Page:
Kevin: --from "I love you very muck," to a more (Laughter) profound statements that that, you know. But it's such a special relationship between a daddy and a daughter. And what dads have to understand is that critical tongue, that critical eye, we can just blow that daughter's candle out. And we have to understand that this is a feminine girl. It's a girl you have to talk to differently. She wants to feel like she's in good hands, tender hands, loving hands that only you as a dad can provide.

Jim: And that's one of the points you make in your book, Be the Dad She Needs You to Be, about saying I love you. That's something I champion. It's something I try to say to my kids every day. Not all of us got that. Why is that particularly important for a daughter?

Kevin: "Daddy attention deficit disorder." If a daughter does not have those affirming words and words matter, now again, men, I'm reminding you. You need to talk in full sentences, full paragraphs, complete ideas. Grunts and groans and yes and no's don't cut it. And your daughter has to be feeling these words of love around you.

And if she doesn't have that, then she develops daddy hunger, okay? So, she wants male attention. Now let's talk about the 13-, 14-year-old daughter growing up today and she doesn't have the proper male attention that she craves. How easy is it for a 13- or 14-year-old kid to get male attention? And what are the repercussions of that? Don't go let your mind wander too far to know that is disaster waitin' to happen.

Well, that's what happens. That's what happens in families across America, because there's so many dads that are AWOL. They're not there. I mean, if you've ever gone to California or Arizona now, we have 'em there. Ever have an In-N-Out burger?

Jim: Oh, yeah.

Kevin: In-N-out burgers--

Jim: I've had one or two.

Kevin: --I'm tellin' you, that's a pretty good burger. But you know, the "in-and-out daddy" is not good for kids.

Jim: Hm.

Kevin: And you have those dads who come and they see their kids for a couple weeks and then they disappear. They sort of come on their schedule. Quite frankly, that kid's better off without that dad in their life. That's a brave statement. I'd much rather have that daughter in that single mom's home, who's consistent and loving, than having that in-and-out dad coming when he feels like he wants to come by and feel good about himself for visiting his daughter.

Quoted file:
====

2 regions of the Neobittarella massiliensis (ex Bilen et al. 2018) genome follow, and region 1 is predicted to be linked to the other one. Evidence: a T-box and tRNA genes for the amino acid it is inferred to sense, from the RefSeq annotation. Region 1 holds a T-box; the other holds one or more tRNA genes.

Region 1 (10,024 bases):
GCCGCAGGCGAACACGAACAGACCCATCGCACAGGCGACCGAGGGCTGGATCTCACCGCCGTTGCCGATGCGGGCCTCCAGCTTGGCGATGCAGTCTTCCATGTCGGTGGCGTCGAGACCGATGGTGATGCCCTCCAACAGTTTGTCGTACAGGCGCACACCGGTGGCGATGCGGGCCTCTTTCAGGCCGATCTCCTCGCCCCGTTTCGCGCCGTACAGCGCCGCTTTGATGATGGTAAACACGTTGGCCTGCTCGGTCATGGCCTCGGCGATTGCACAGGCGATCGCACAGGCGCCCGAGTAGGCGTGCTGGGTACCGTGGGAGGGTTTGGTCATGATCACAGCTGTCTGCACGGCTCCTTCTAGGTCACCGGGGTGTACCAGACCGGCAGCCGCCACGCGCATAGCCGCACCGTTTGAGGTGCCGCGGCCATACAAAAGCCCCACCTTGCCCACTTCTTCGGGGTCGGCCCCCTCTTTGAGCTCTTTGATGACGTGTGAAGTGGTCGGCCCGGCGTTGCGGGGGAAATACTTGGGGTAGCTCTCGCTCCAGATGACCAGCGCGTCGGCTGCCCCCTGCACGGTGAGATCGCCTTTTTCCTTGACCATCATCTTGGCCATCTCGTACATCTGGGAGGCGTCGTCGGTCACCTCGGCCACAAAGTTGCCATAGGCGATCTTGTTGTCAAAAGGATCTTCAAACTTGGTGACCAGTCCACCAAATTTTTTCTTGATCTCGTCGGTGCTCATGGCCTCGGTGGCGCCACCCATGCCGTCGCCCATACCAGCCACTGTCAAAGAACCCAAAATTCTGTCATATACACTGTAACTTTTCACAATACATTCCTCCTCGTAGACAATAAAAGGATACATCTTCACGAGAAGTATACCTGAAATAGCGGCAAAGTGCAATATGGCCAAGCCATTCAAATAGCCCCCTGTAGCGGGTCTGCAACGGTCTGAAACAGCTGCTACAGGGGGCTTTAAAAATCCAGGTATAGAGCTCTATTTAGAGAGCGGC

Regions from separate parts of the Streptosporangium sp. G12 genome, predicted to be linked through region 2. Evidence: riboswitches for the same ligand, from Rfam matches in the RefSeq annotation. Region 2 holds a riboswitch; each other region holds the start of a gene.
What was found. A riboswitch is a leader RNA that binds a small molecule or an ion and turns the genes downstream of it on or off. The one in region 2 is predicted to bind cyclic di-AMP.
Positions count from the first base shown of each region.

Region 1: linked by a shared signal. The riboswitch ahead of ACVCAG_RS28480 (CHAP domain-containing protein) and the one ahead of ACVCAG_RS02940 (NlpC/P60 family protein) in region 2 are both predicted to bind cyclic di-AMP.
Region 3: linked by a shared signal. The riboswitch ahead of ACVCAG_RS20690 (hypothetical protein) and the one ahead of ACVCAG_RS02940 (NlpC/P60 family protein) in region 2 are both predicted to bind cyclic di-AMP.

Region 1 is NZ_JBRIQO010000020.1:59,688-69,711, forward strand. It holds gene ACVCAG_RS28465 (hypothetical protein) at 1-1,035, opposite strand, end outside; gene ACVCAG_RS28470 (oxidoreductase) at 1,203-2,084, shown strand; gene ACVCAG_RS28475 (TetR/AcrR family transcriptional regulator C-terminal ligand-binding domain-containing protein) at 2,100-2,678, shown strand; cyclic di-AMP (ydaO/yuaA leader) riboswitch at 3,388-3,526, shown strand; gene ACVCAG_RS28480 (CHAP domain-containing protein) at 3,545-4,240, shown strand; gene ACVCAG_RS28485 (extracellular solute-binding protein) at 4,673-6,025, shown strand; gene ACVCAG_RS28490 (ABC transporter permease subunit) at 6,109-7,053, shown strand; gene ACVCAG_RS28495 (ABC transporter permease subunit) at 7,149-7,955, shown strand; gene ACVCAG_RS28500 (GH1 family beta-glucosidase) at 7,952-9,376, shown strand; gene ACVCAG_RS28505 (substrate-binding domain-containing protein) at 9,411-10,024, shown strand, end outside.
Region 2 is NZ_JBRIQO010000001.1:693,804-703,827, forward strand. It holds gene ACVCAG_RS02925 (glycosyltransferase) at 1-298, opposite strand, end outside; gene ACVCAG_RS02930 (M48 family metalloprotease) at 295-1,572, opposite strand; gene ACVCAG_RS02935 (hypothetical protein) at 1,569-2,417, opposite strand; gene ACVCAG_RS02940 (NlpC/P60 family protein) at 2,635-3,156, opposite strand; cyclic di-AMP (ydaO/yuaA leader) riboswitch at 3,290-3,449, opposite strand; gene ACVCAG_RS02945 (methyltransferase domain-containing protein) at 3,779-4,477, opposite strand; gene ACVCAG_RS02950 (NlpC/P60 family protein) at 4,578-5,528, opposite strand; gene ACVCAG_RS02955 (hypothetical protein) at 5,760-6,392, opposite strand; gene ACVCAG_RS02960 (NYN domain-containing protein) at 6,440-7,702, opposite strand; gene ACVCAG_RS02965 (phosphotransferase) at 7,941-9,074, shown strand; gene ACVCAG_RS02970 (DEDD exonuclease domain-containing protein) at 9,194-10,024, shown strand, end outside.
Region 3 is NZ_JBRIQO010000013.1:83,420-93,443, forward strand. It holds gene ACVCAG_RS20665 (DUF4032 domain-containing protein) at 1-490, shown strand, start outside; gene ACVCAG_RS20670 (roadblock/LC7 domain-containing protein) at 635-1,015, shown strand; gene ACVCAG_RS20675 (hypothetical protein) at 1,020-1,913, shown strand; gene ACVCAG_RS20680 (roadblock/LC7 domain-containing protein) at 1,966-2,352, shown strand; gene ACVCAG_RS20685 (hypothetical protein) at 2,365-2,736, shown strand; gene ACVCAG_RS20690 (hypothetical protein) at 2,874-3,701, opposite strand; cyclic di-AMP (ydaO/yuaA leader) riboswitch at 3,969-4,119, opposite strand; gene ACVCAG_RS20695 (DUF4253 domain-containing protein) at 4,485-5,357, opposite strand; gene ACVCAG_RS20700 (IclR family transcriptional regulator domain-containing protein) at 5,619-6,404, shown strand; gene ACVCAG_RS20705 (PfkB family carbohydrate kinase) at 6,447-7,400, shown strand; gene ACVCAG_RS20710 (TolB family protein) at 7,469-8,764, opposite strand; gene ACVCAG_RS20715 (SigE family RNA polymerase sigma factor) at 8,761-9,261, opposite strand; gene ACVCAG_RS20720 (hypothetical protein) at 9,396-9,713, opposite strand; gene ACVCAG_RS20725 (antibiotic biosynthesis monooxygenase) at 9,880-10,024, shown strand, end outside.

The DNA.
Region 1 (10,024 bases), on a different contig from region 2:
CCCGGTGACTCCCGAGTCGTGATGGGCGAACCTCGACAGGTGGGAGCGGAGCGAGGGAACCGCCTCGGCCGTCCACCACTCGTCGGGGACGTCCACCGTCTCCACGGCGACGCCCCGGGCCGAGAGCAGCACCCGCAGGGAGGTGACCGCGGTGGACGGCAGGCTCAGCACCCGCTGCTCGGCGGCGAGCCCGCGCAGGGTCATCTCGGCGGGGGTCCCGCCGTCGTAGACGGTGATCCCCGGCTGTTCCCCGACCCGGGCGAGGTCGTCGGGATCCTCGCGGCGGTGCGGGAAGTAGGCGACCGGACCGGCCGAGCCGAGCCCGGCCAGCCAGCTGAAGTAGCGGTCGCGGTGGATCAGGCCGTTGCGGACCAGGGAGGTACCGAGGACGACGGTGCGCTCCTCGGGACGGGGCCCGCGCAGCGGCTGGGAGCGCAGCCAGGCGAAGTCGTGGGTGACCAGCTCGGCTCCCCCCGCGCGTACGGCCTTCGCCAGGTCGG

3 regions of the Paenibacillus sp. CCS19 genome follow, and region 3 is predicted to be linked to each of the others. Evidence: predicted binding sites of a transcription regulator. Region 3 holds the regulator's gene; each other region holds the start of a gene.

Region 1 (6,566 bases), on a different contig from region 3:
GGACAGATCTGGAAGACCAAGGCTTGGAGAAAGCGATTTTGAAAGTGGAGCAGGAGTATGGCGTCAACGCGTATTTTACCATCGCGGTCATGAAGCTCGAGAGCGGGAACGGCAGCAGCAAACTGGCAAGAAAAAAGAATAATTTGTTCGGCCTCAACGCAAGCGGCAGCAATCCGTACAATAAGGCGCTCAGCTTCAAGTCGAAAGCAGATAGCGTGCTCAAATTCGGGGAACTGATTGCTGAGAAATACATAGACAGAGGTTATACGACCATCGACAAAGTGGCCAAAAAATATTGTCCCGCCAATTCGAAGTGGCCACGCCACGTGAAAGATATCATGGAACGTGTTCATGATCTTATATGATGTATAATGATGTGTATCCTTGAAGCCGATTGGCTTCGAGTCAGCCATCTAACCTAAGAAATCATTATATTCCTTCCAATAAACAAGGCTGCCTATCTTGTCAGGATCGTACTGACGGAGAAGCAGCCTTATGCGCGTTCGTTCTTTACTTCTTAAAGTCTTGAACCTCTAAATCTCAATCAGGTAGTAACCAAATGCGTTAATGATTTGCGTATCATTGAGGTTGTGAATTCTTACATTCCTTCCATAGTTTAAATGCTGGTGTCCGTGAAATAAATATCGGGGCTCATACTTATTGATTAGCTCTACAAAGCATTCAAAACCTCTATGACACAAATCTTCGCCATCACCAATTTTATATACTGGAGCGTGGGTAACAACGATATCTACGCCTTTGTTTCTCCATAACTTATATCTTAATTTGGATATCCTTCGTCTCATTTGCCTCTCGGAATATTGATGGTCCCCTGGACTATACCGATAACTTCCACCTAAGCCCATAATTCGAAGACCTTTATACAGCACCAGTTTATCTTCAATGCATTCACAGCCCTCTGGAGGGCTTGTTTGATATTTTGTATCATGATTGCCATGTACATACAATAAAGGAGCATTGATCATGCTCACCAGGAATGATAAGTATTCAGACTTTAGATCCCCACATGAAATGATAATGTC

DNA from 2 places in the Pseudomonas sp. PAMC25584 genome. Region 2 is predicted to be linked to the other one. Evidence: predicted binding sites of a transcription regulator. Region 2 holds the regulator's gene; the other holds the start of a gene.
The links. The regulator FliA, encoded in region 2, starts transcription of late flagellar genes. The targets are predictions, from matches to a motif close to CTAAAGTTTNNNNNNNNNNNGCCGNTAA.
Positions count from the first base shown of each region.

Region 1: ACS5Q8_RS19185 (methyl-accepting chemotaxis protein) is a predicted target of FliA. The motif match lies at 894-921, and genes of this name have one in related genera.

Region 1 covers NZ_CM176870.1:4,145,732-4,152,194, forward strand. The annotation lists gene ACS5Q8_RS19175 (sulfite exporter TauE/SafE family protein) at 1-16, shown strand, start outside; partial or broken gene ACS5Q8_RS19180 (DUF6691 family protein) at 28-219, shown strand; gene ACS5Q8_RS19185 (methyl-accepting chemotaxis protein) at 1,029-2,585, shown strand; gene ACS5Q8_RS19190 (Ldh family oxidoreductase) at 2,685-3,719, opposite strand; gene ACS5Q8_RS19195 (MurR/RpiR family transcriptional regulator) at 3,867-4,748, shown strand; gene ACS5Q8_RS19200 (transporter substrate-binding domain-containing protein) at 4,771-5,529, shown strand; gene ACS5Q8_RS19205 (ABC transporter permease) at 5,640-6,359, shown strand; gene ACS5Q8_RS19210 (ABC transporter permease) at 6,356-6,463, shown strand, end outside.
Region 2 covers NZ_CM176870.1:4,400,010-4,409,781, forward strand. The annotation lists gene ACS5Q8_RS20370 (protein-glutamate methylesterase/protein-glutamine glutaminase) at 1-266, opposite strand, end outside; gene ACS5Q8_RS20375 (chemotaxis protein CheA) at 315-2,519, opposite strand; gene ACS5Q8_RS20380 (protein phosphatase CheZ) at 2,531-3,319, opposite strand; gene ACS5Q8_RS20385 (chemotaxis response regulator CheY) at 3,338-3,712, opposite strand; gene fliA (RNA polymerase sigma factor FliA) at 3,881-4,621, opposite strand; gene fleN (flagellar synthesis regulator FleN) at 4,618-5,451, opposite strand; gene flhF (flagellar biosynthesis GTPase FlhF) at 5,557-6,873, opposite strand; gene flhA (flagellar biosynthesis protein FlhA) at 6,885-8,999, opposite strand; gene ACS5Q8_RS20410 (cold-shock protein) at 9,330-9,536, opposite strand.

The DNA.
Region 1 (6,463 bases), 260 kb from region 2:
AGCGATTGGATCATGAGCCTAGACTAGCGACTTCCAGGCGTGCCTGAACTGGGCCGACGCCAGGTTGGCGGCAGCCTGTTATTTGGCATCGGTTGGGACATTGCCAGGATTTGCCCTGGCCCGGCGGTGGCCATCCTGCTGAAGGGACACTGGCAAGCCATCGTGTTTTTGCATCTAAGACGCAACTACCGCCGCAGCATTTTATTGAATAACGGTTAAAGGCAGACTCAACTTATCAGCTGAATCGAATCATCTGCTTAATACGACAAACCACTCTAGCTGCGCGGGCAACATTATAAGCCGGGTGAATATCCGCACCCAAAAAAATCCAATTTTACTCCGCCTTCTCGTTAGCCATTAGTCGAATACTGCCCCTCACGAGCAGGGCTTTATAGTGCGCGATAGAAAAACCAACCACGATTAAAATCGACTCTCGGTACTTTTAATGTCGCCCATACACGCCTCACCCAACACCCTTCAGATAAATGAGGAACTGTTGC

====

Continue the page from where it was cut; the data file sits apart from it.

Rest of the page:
Jim: Well, let me push on that a little bit, 'cause that's a bold statement and that—

Kevin: I'm always in trouble.

Jim: --that can be unfair, because a dad is trying to make a living. Maybe they travel quite a bit and maybe they're thinking, how do I maximize my time, even though I've got all these other responsibilities? I mean, I guess in some ways, you might suggest them pursuing a different career that keeps them at home every night. That may not be doable for all dads, I guess. But I mean …

Kevin: Yeah, I would, 'cause I think that's important. I'd push back and I'd say, yeah, you know, you guys who insist that these kids spend one week here and one week here, okay …

Jim: In a divorce situation.

Kevin: Oh, yeah, in a divorce situation.

Jim: That's a different situation.

Kevin: If you guys are so cool on movin', why don't you move?

Kevin: Okay. This isn't King Solomon and splittin' the kid in half, okay. And what happens in divorce situations, all of the tension, the fighting that led to the divorce, continues after the fact. And again, the kid ends up being that breastbone that we used to pull apart at Thanksgiving time—

Jim: The wish bone.

Kevin: --to see who wins. And the kid feels like that sometimes. And so, I think we do a number on kids, quite frankly. No kid's ever asked their parents to get a divorce. I mean, divorce hurts. It hurts a lot of different people.

Jim: With divorce being so prevalent in our culture even within the Christian community, what should a good father do? Let's say the mistakes have been made. It's done. Their relationship has ended, but they still have a 9-, 10-, 12-year-old daughter or maybe more. How does that dad not harm then any further and how does he do a better job now than he did in the past?